Safe Harbour partnership helping end youth trafficking
January is Human Trafficking Awareness Month and on Wednesday afternoon, Erie County officials met with community organizations and law enforcement working to end human trafficking and identify victims.
"Human trafficking is a modern-day slavery and a multibillion-dollar-a-year crime that involves the use of force, fraud and coercion to obtain some sort of labor or commercial sex act," said Kevin Kelly, Special Agent in Charge of Homeland Security in Buffalo. "Human trafficking is a hidden crime, as victims rarely come forward to receive help because of some sort of language barrier, fear of the traffickers and/or fear of law enforcement, which is why our nongovernmental organizations are so vital."
The International Institute of Buffalo is partnering with the Erie County Human Trafficking Unit, the Erie County Department of Social Services and the New York State Office of Children and Family Services to form Safe Harbour, dedicated to fighting human trafficking with children.
International Institute Executive Director Eva Hassett said the Erie County partnership is invaluable to fighting trafficking.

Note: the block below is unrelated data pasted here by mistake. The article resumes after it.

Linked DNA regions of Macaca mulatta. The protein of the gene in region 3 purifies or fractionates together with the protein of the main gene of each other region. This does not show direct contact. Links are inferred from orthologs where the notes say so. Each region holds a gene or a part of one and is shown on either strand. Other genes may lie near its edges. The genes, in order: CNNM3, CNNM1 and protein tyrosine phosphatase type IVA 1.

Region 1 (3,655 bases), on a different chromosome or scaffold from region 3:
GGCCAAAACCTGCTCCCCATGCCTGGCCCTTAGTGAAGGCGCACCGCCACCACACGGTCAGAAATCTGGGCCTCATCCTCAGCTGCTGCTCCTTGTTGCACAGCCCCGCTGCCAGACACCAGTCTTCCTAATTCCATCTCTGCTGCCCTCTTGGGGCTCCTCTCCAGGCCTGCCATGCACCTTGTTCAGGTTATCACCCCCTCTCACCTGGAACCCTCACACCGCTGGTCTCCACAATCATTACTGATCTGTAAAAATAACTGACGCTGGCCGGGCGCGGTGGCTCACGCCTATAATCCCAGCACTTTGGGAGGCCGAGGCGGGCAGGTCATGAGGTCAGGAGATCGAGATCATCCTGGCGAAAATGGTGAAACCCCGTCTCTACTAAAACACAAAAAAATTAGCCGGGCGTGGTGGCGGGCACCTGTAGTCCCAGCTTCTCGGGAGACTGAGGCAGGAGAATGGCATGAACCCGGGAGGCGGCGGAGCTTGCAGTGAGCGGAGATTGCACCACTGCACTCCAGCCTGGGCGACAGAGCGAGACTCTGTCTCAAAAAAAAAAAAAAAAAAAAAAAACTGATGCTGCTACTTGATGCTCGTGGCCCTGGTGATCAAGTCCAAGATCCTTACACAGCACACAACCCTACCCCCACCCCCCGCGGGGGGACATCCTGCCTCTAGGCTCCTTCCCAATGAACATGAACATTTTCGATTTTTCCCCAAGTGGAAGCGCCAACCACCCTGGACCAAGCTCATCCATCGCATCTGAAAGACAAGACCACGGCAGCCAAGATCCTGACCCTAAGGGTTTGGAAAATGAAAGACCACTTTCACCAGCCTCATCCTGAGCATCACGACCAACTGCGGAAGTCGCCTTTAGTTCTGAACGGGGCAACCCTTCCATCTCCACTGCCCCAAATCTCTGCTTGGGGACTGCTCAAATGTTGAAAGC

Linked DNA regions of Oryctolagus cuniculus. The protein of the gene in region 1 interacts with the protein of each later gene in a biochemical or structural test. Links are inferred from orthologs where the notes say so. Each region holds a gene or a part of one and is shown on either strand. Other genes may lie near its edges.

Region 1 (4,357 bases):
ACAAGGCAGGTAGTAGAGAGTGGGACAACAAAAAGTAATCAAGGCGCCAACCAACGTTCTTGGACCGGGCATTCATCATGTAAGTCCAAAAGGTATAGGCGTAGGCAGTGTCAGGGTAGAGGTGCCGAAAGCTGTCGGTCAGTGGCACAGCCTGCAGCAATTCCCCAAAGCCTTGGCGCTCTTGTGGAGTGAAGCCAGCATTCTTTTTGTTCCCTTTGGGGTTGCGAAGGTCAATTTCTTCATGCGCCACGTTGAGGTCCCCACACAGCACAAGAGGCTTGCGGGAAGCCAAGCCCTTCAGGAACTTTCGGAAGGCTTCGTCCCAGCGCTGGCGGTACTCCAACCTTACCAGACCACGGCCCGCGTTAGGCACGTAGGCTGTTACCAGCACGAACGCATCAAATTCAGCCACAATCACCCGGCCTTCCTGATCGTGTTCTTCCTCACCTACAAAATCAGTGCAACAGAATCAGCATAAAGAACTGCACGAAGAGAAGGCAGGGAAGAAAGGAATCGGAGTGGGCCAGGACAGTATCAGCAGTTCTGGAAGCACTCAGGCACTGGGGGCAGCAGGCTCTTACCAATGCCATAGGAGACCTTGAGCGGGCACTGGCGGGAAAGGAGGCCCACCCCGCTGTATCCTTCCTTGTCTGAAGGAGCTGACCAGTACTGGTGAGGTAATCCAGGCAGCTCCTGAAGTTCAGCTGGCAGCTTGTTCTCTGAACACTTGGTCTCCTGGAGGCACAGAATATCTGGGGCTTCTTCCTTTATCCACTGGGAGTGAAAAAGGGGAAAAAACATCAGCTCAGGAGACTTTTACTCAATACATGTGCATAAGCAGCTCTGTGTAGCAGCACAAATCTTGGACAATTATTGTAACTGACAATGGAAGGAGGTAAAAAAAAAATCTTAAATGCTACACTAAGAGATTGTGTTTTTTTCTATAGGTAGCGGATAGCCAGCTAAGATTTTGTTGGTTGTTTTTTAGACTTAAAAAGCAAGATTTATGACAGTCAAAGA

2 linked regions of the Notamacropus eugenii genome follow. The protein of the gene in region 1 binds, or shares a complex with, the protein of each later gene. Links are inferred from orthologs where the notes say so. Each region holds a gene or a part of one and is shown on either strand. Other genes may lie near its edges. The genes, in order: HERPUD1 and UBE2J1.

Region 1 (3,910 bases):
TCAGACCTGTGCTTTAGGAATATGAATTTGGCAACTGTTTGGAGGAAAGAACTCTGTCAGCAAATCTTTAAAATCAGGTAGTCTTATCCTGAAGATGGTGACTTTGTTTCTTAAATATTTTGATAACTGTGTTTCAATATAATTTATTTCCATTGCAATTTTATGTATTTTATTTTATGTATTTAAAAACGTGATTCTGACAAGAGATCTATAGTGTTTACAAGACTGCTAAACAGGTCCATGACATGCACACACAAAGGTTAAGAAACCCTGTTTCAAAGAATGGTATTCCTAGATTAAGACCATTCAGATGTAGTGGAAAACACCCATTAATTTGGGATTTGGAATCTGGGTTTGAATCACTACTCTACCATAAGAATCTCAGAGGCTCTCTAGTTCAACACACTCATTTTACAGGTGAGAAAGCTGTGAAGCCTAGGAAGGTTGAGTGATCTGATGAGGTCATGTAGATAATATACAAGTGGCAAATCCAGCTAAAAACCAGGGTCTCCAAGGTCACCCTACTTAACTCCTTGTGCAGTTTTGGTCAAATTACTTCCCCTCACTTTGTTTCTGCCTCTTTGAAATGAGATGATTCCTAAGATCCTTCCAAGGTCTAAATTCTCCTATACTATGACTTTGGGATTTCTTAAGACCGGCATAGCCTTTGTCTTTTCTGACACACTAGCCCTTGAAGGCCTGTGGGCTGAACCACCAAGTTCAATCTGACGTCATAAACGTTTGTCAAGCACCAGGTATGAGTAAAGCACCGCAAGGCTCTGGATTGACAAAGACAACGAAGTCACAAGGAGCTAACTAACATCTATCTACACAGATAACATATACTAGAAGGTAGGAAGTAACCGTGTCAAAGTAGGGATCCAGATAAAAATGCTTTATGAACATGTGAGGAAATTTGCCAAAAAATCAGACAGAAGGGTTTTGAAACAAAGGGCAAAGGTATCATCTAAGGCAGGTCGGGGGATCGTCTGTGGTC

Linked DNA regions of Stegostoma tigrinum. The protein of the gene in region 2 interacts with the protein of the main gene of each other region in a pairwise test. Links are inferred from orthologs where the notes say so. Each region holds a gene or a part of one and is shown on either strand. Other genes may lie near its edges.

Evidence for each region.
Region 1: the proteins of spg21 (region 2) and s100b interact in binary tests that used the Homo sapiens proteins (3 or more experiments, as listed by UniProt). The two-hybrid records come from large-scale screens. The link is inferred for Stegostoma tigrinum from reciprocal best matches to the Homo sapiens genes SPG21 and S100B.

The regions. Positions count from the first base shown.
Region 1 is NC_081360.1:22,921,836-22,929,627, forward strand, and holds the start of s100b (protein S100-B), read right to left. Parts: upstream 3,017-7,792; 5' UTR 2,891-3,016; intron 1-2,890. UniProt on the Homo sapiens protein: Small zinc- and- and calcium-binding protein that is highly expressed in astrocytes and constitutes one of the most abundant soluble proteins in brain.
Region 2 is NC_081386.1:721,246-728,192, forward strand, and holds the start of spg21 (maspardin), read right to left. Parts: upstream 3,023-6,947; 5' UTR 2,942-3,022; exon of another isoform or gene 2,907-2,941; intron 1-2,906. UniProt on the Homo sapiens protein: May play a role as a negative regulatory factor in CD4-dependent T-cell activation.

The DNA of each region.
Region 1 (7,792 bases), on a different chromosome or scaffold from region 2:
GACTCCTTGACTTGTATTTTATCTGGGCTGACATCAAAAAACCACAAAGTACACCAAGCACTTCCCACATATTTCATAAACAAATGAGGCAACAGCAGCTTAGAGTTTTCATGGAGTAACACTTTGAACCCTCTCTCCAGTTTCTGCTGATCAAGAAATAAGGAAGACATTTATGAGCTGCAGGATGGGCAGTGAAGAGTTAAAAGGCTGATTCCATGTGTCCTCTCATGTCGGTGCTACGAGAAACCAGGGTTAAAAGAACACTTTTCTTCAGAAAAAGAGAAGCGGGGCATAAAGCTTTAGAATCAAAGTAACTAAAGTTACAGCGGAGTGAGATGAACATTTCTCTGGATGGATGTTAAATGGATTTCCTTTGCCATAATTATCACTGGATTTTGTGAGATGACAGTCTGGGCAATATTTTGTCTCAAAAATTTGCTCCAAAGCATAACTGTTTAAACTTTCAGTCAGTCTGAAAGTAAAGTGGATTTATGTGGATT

"The innovation includes referring cases simultaneously to more than one partner, working cases together and we've also gotten really smart, I think - and now I'm just talking about trafficked youth - in working to help this community identify those who might be vulnerable to trafficking or who might be trafficked," Hassett said.
Erie County Executive Mark Poloncarz said this is a pioneering program.
"I'm proud to say that as of 2019, we've received a grant of $43,000. Now that doesn't sound like a tremendous amount of money in the grand scheme of things, but it's one of the first grants that New York State has offered with regards to this type of Safe Harbour program," said Poloncarz. "There are only five Safe Harbour units in all in New York State and almost every single one of them are downstate. When it comes to upstate, we are one of the only ones that exists and New York State Office of Child and Family Services has identified our program as a best practices program."
The Erie County Sheriff's Department has also dedicated a deputy and civilian personnel to combat human trafficking, while the National Center for Missing and Exploited Children has donated 75 "Hope Bags," supplies for child trafficking victims often left with nothing but the clothes on their back when they are rescued.